Sargent v. Colvin

Filing 31

ORDER that Plaintiff's 23 Motion for Reversal and/or Remand is Denied and Defendant's 26 Cross-Motion to Affirm is Granted. The Clerk of the Court shall enter a final judgment in favor of Defendant and against Plaintiff. The Clerk of Court is instructed to close the case. Signed by Judge Richard F. Boulware, II on 11/19/2018. (Copies have been distributed pursuant to the NEF - SLD)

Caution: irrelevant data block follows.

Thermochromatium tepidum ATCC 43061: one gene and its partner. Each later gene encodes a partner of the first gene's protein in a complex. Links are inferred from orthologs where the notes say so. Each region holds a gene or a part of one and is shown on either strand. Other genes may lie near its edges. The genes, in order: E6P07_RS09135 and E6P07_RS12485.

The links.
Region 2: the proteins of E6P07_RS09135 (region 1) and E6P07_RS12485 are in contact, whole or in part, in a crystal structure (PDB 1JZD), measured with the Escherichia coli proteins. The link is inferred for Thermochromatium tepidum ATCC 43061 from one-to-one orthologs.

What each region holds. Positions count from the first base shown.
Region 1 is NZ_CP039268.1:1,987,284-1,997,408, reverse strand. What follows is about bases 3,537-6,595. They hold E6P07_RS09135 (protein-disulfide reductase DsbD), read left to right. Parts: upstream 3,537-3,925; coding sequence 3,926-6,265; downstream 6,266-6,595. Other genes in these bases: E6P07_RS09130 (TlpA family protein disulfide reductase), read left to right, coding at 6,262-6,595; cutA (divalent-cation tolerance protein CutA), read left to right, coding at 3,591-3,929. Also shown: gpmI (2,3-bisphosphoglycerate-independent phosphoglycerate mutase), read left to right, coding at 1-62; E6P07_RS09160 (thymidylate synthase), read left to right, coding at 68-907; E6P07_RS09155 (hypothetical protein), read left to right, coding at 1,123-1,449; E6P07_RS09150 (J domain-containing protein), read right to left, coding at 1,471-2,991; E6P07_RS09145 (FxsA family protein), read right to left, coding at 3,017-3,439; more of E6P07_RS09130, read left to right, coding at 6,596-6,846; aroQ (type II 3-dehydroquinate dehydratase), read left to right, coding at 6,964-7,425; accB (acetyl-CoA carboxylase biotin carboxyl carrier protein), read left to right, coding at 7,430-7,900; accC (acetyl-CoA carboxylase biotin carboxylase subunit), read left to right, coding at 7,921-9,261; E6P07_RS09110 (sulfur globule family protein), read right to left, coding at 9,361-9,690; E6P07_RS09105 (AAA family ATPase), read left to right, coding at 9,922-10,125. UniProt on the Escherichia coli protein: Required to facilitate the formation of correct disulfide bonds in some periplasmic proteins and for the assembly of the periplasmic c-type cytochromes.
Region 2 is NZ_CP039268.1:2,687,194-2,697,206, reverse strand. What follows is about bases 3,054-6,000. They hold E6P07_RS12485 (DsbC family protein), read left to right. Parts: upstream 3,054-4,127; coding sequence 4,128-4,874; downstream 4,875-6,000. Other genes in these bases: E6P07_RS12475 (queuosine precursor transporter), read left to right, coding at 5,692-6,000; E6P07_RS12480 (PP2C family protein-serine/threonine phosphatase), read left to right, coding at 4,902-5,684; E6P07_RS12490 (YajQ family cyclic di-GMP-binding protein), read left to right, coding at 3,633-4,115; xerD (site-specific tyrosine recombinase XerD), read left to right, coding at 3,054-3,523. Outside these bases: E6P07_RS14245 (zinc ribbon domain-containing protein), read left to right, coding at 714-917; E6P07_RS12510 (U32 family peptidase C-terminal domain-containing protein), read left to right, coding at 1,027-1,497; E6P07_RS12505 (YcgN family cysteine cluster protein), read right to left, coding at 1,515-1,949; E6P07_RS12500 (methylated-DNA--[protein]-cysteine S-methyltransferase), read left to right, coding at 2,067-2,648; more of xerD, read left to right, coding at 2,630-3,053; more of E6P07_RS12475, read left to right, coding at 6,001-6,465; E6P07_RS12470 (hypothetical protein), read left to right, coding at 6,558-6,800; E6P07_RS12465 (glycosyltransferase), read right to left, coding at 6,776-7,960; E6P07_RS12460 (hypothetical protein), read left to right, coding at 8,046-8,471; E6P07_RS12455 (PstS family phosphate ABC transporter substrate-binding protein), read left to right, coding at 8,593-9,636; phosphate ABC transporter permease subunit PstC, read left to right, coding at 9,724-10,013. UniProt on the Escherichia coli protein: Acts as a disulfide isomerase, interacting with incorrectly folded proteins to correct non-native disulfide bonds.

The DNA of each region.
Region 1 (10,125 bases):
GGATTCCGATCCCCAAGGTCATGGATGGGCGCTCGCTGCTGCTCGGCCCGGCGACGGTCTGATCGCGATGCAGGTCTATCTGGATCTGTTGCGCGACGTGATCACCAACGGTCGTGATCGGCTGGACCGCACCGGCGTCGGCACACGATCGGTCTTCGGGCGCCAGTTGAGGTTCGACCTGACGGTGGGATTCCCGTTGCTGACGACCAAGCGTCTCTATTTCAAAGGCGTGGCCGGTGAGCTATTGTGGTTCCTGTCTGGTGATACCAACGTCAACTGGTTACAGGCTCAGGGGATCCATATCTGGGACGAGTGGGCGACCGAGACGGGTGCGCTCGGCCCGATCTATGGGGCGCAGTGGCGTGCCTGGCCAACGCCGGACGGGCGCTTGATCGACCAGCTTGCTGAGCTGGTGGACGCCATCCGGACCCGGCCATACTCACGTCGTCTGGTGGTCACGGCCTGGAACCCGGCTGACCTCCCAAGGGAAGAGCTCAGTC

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1 2 3 4 UNITED STATES DISTRICT COURT 5 DISTRICT OF NEVADA 6 *** 7 KERI A. SARGENT, 8 Plaintiff, 9 10 11 Case No. 2:16-cv-02149-RFB-PAL ORDER v. NANCY A. BERRYHILL, Acting Commissioner of Social Security Administration, 12 Defendant. 13 14 15 I. Before the Court is Plaintiff Keri Sargent’s Motion for Reversal and/or Remand, ECF No. 16 17 18 19 20 INTRODUCTION 23, and Defendant Nancy A. Berryhill’s Cross-Motion to Affirm, ECF No. 26. For the reasons discussed below, the Court finds that the ALJ’s decision contains no legal error and is supported by substantial evidence. Therefore, the Court denies Plaintiff’s Motion for Reversal and/or Remand and grants Defendant’s Cross-Motion to Affirm. 21 22 23 24 25 26 27 28 II. BACKGROUND On October 19, 2009, Plaintiff completed an application for disability insurance benefits alleging disability since March 1, 2008. AR 99. Plaintiff was denied initially and upon administrative reconsideration. AR 99. Plaintiff requested a hearing before an Administrative Law Judge (“ALJ”) and appeared on April 28, 2011. AR 83, 99. At the hearing, Plaintiff amended her application to request a closed period of disability, beginning on March 1, 2008 and ending on April 1, 2010, as her condition had improved and she had returned to work part-time at the level 1 of substantial gainful activity. AR 85. In an opinion dated May 3, 2011, ALJ Norman L. Bennett 2 issued a fully favorable decision finding Plaintiff disabled within the closed period from March 1, 3 2008 through April 1, 2010. AR 98–103. 4 On September 9, 2013, Plaintiff completed the instant application for disability insurance 5 benefits alleging disability since June 11, 2013. AR 12. Plaintiff was denied initially and upon 6 reconsideration, and she appeared before ALJ Betty Roberts Barbeito on October 22, 2015. AR 7 12. 8 The ALJ published an unfavorable decision on January 13, 2016. AR 12–26. The ALJ 9 followed the five-step sequential evaluation process for determining Social Security disability 10 claims set forth at 20 C.F.R. § 404.1520(a)(4). At step one, that ALJ found that Plaintiff has not 11 engaged in substantial gainful activity since the alleged onset date of June 11, 2013. AR 14. At 12 step two, the ALJ found that Plaintiff has the following severe impairments: hypertension, 13 personality disorder, and depressive disorder. AR 14. The ALJ noted that Plaintiff also has several 14 non-severe impairments, including obesity, which do not represent more than minimal limitations 15 in the ability to perform basic work activities. AR 15. At step three, the ALJ found that Plaintiff’s 16 impairments do not meet or medically equal a listed impairment. AR 15–17. Regarding the 17 Paragraph B criteria, the ALJ found that Plaintiff has mild restrictions in activities of daily living, 18 moderate difficulties in social functioning, and mild difficulties with concentration, persistence or 19 pace. AR 16. The ALJ found no evidence that Plaintiff satisfies any Paragraph C criteria. AR 20 16–17. 21 The ALJ found that Plaintiff has the residual functional capacity (“RFC”) to perform a full 22 range of light work. AR 17. The ALJ found that Plaintiff is able to lift and carry 20 pounds 23 occasionally and 10 pounds frequently, stand and/or walk six hours in an eight-hour workday, and 24 sit six hours in an eight-hour workday. AR 17. She found that Plaintiff frequently is able to stoop 25 and never climb ladders, that Plaintiff must avoid exposure to vibrations, machinery, and heights, 26 and that Plaintiff has the ability to do simple, repetitive work in a structured environment as well 27 as complex activities. AR 17. Finally, the ALJ found that Plaintiff is limited to occasional public 28 activity. AR 17. -2- 1 Based on this RFC, the ALJ found at step four that Plaintiff was unable to perform her past 2 relevant work as a sales representative, sales manager, or receptionist. AR 24. At the last step, 3 the ALJ determined that Plaintiff can perform a significant number of jobs in the national economy, 4 including occupations such as assembler, cleaner, and packing line worker. AR 25. Therefore, 5 the ALJ concluded that Plaintiff is not disabled. AR 26. Plaintiff requested that the Appeals Council review the decision on February 12, 2016. AR 6 7 8. The Appeals Council denied the request for review on September 26, 2016. AR 1–3. 8 9 III. LEGAL STANDARD 10 42 U.S.C. § 405(g) provides for judicial review of the Commissioner’s disability 11 determinations and authorizes district courts to enter “a judgment affirming, modifying, or 12 reversing the decision of the Commissioner of Social Security, with or without remanding the 13 cause for a rehearing.” In undertaking that review, an ALJ’s “disability determination should be 14 upheld unless it contains legal error or is not supported by substantial evidence.” Garrison v. 15 Colvin, 759 F.3d 995, 1009 (9th Cir. 2014) (citation omitted). “Substantial evidence means more 16 than a mere scintilla, but less than a preponderance; it is such relevant evidence as a reasonable 17 person might accept as adequate to support a conclusion.” Id. (quoting Lingenfelter v. Astrue, 504 18 F.3d 1028, 1035 (9th Cir. 2007)) (quotation marks omitted). 19 “If the evidence can reasonably support either affirming or reversing a decision, [a 20 reviewing court] may not substitute [its] judgment for that of the Commissioner.” Lingenfelter, 21 504 F.3d at 1035. Nevertheless, the Court may not simply affirm by selecting a subset of the 22 evidence supporting the ALJ’s conclusion, nor can the Court affirm on a ground on which the ALJ 23 did not rely. Garrison, 759 F.3d at 1009–10. Rather, the Court must “review the administrative 24 record as a whole, weighing both the evidence that supports and that which detracts from the ALJ's 25 conclusion,” to determine whether that conclusion is supported by substantial evidence. Andrews 26 v. Shalala, 53 F.3d 1035, 1039 (9th Cir. 1995). 27 28 IV. DISCUSSION -3- 1 A. Res Judicata Does Not Apply. 2 Plaintiff first argues that the ALJ erred at step two of the analysis by failing to consider 3 obesity to be a severe impairment. ECF No. 23 at 27–30. Plaintiff argues that pursuant to res 4 judicata principles, because ALJ Bennett found obesity to be a severe impairment in his May 3, 5 2011 decision, ALJ Barbeito was bound to find the same in her January 13, 2016 decision. ECF 6 No. 23 at 29. 7 Res judicata bars re-litigation of issues already decided. Paulo v. Holder, 669 F.3d 911, 8 917 (9th Cir. 2011). The doctrine applies to administrative decisions, though with less rigidity. 9 Chavez v. Bowen, 844 F.2d 691, 693 (9th Cir. 1988); Stuckey v. Weinberger, 488 F.2d 904, 911 10 (9th Cir. 1973). However, the doctrine has no application in this context. ALJ Bennett’s findings 11 are specific to the period between March 1, 2008 and April 1, 2010, while ALJ Barbeito’s findings 12 begin with the alleged onset date of June 11, 2013. The two ALJs conducted the disability analysis 13 within mutually exclusive time frames, and therefore no findings of fact made by ALJ Bennett 14 bind ALJ Barbeito. See AR 97-4(9) (“[I]f the subsequent claim involves deciding whether the 15 claimant is disabled during a period that was not adjudicated in the final determination or decision 16 on the prior claim, SSA considers the issue of disability with respect to the unadjudicated period 17 to be a new issue that prevents the application of administrative res judicata.”). It is entirely 18 conceivable that Plaintiff’s obesity was a severe impairment limiting her ability to perform basic 19 work activities from March 1, 2008 to April 1, 2010 but is no longer a severe impairment as of 20 June 11, 2013. ALJ Barbeito was not bound to find otherwise, nor was she required to use the 21 earlier finding of disability within a closed period as a reference point. 22 Moreover, even if the ALJ erroneously failed to include obesity at step two, Plaintiff does The ALJ included Plaintiff’s non-severe impairments in 23 not identify any resultant harm. 24 determining her RFC, and Plaintiff does not identify any effect of her obesity on her RFC that the 25 ALJ failed to consider. See Burch v. Barnhart, 400 F.3d 676, 682–84 (9th Cir. 2005). 26 Plaintiff next suggests that the disability standard differs in this case because Plaintiff 27 elected to request a closed period of disability in 2011. ECF No. 23 at 29–30. Plaintiff argues that 28 had she not attempted to return to work, there would have been no closed period of disability and -4- 1 she would continue to be disabled as a matter of law. But at the time of the 2011 ALJ hearing, 2 Plaintiff was engaged in substantial gainful activity as a customer service sales representative and 3 was therefore ineligible for disability insurance benefits at step one of the analysis. AR 85, 91. 4 The favorable ALJ decision issued May 3, 2011 specifically found Plaintiff disabled only through 5 April 1, 2010 and did not evaluate her disability beyond that date. Moreover, ALJ Bennett 6 favorably acknowledged Plaintiff’s good work history and return to substantial gainful activity as 7 an indicator of her credibility in reporting the disabling nature of her symptoms within the closed 8 period. AR 102. Plaintiff’s suggestion that she would continue to have disability benefits to this 9 day absent her choice to request a closed period is unsubstantiated. 10 B. The ALJ Properly Weighed Each Medical Opinion. 11 Plaintiff argues that ALJ Barbeito erred by rejecting her long-term treating providers. ECF 12 No. 23 at 30. “The ALJ is responsible for determining credibility, resolving conflicts in medical 13 testimony, and for resolving ambiguities.” Andrews, 53 F.3d at 1039. When assigning weight 14 and resolving conflicts in medical testimony, treating physicians are generally entitled to more 15 weight than non-treating physicians. Lester v. Chater, 81 F.3d 821, 830 (9th Cir. 1995). If a 16 treating physician’s opinion is well-supported by medical evidence and not inconsistent with other 17 substantial evidence, it is given controlling weight. Orn v. Astrue, 495 F.3d 625, 631 (9th Cir. 18 2007). The opinions of treating medical providers who are not considered “acceptable medical 19 sources” are entitled to less deference than opinions of licensed physicians and other qualified 20 specialists and may be rejected for germane reasons. Molina v. Astrue, 674 F.3d 1104, 1111 (9th 21 Cir. 2012); see also 20 C.F.R. § 404.1527(f). 22 The ALJ permissibly declined to give controlling weight to the opinion letter provided by 23 Plaintiff’s primary care physician, Vipul Vijay Kubal, DO. AR 21–22. “The ALJ need not accept 24 the opinion of any physician, including a treating physician, if that opinion is brief, conclusory, 25 and inadequately supported by clinical findings.” Thomas v. Barnhart, 278 F.3d 947, 957 (9th Cir. 26 2002). In his opinion letter, Dr. Kubal summarily opined that Plaintiff cannot work due to severe 27 anxiety and depression. AR 421. Because this assessment is brief, conclusory, and inadequately 28 supported, the ALJ instead reasonably credited Dr. Kubal’s mental status exams over time, which -5- 1 “consistently showed the claimant had some depressed mood and tearful affect, but she was alert, fully 2 oriented, adequately groomed, calm, and cooperative, with normal speech, good memory, adequate 3 attention and concentration, average intelligence, fair insight, and good judgment.” AR 22. 4 The ALJ permissibly gave little weight to the opinion letter provided by Plaintiff’s treating 5 counselor Marlina Robinson. AR 21. Ms. Robinson opined that Plaintiff “cries uncontrollably, 6 cannot concentrate, is afraid to be alone or leave her home and has sleep/appetite difficulties, 7 sadness, severe agitation, nothing is fun, disorganization and inability to function socially, 8 domestically or occupationally.” AR 420. She reported that Plaintiff experiences panic attacks at 9 least three times a day and “cannot carry a conversation, [ ] read or follow instructions.” AR 420. 10 The ALJ reasonably found that this opinion contradicted Ms. Robinson’s treatment notes, “which 11 showed the claimant was alert, adequately groomed, calm, and cooperative, with good eye contact, 12 normal speech, euthymic mood, appropriate affect, optimistic and future-oriented conversation, logical 13 stream of thought, average intelligence, fair insight, and good judgment.” AR 21. The ALJ identified 14 significant discrepancies between the report and the notes: Plaintiff cannot, for example, be incapable 15 of carrying a conversation, yet capable of optimistic and future-oriented conversation. The ALJ 16 therefore provided a germane reason for giving Ms. Robinson’s opinion letter little weight. 17 The ALJ also permissibly gave little weight to a function report by treating psychotherapist 18 Gina M. Abbeduto, M.S., LCPC. AR 22. The ALJ noted that Ms. Abbeduto’s observations were 19 internally inconsistent. AR 22. Ms. Abbeduto opined that Plaintiff had a poor ability to perform 20 simple and repetitive tasks, yet also indicated that Plaintiff had a good ability to make decisions 21 without immediate supervision. AR 423. The ALJ’s observation of internal inconsistency, as well 22 as inconsistency with records showing that Plaintiff has adequate memory, attention, and 23 concentration, intelligence, and judgment, is a germane reason for giving Ms. Abbeduto’s report 24 little weight. 25 C. The ALJ Did Not Mischaracterize Dr. Fabella-Hicks’s Report. 26 Plaintiff argues that the ALJ misleadingly and selectively quoted from the report submitted 27 by consultative psychological examiner Verna Fabella-Hicks, PhD. ECF No. 23 at 31–32. 28 Plaintiff argues that Dr. Fabella-Hicks’s assessment conclusively precludes all work. -6- 1 Plaintiff, not the ALJ, mischaracterizes Dr. Fabella-Hicks’s report. Dr. Fabella-Hicks 2 noted Plaintiff crying throughout the interview and recognized that Plaintiff’s depression and 3 anxiety cause Plaintiff difficulty with consistently understanding, remembering, and carrying out 4 even simple one- or two-step instructions. AR 417. Yet Dr. Fabella-Hicks also observed 5 Plaintiff’s ability to adequately complete the tasks assigned throughout the evaluation and 6 predicted that Plaintiff’s prognosis would improve with continued treatment. AR 418. The ALJ 7 therefore did not mischaracterize the report when she stated the report showed that Plaintiff had 8 “depressed mood, tearful affect, and some impaired immediate memory” but still “was able to 9 follow and complete multi-step tasks.” AR 21. 10 Plaintiff does not identify what component of the RFC finding is inconsistent with Dr. 11 Fabella-Hicks’s report. The RFC includes a limitation to work in a structured environment, AR 12 17, which is consistent with difficulty understanding, remembering, and carrying out instructions 13 on a sustained basis. Plaintiff argues that Dr. Fabella-Hick’s finding that Plaintiff “may [ ] have 14 difficulty” with understanding, remembering, and carrying out instructions on a sustained basis 15 rises to the level of a “substantial loss” of Plaintiff’s ability to do so, pursuant to SSR 85-15. To 16 the contrary, Dr. Fabella-Hicks suggested the opposite when she assessed an overall fair prognosis 17 with the expectation of further improvement. AR 418. 18 D. Medical Expert Testimony Was Appropriate and Not Prejudicial. 19 Plaintiff argues that it was inappropriate for the ALJ to consult a medical expert because 20 the medical record was overwhelmingly favorable. ECF No. 23 at 4. An ALJ may obtain a 21 medical expert’s opinion when the medical evidence is contradictory, inconsistent, or confusing. 22 HALLEX I-2-5-34. Based on the inconsistencies identified above and an overall assessment of 23 the record, the Court finds that it was reasonable for the ALJ to seek medical expert testimony. 24 Plaintiff also argues that medical expert Robert J. McDevitt, MD, provided testimony at 25 the hearing that was superfluous and misleading. ECF No. 23 at 32–33. Plaintiff asserts that Dr. 26 McDevitt mischaracterized the reports submitted by Dr. Fabella-Hicks and Danielle T. Bello, PhD 27 and gratuitously testified about the adverse pharmaceutical effects of BuSpar. Plaintiff’s argument 28 /// -7- 1 does not relate back to any findings in the ALJ’s decision, and Plaintiff demonstrates no prejudice 2 as a result of the identified elements of Dr. McDevitt’s testimony. 3 E. The ALJ Did Not Err in Considering Plaintiff’s GAF Scores. 4 Plaintiff suggests that the ALJ erroneously “rendered the GAF scores irrelevant” when the 5 ALJ characterized them as “mere ‘snapshots’ of the claimant’s functional abilities.” ECF No. 23 6 at 3–4. A Global Assessment of Function (“GAF”) score “is a rough estimate of an individual's 7 psychological, social, and occupational functioning used to reflect the individual’s need for 8 treatment.” Brewes v. Comm’r of Soc. Sec. Admin., 682 F.3d 1157, 1160 n.2 (9th Cir. 2012) 9 (citation omitted). The ALJ did not mischaracterize the nature of a GAF score when she explained 10 that they indicate a claimant’s level of functioning at a particular time, rather than a claimant’s 11 overall functioning. Garner v. Colvin, 626 F. App'x 699, 702 (9th Cir. 2015) (noting that a single 12 GAF score represents “a snapshot impression and not a long-term prediction of RFC”). The ALJ 13 also correctly explained that GAF scores have no direct correlation to the Social Security mental 14 disorders listings. Doney v. Astrue, 485 F. App’x 163, 165 (9th Cir. 2012); 65 Fed. Reg. 50746, 15 50764-65 (2000). 16 In this case, the medical record included a wide range of GAF scores recorded by various 17 medical sources. The ALJ noted these throughout her assessment of the medical record and 18 accorded them “some” weight. AR 19–21. Though some of Plaintiff’s recorded GAF scores 19 suggest more severe impairments than the ALJ found, the ALJ considered these GAF scores when 20 resolving the conflicting medical evidence. Substantial evidence supports the ALJ’s findings. See, 21 e.g. Zerba v. Comm’r of Soc. Sec. Admin., 279 F. App’x 438, 439 (9th Cir. 2008) (substantial 22 evidence in the medical record supported a determination that depression was not severe, 23 notwithstanding a GAF score of 45). 24 V. 25 CONCLUSION IT IS HEREBY ORDERED that Plaintiff’s Motion for Reversal and/or Remand (ECF 26 27 No. 23) is DENIED and Defendant’s Cross-Motion to Affirm (ECF No. 26) is GRANTED. 28 /// -8- 1 2 IT IS FURTHER ORDERED that the Clerk of the Court shall enter a final judgment in favor of Defendant, and against Plaintiff. The Clerk of Court is instructed to close the case. 3 4 DATED this 18th day of November, 2018. ___________________________________ RICHARD F. BOULWARE, II UNITED STATES DISTRICT JUDGE 5 6 7 8 9 10 11 12 13 14 15 16 17 18 19 20 21 22 23 24 25 26 27 28 -9-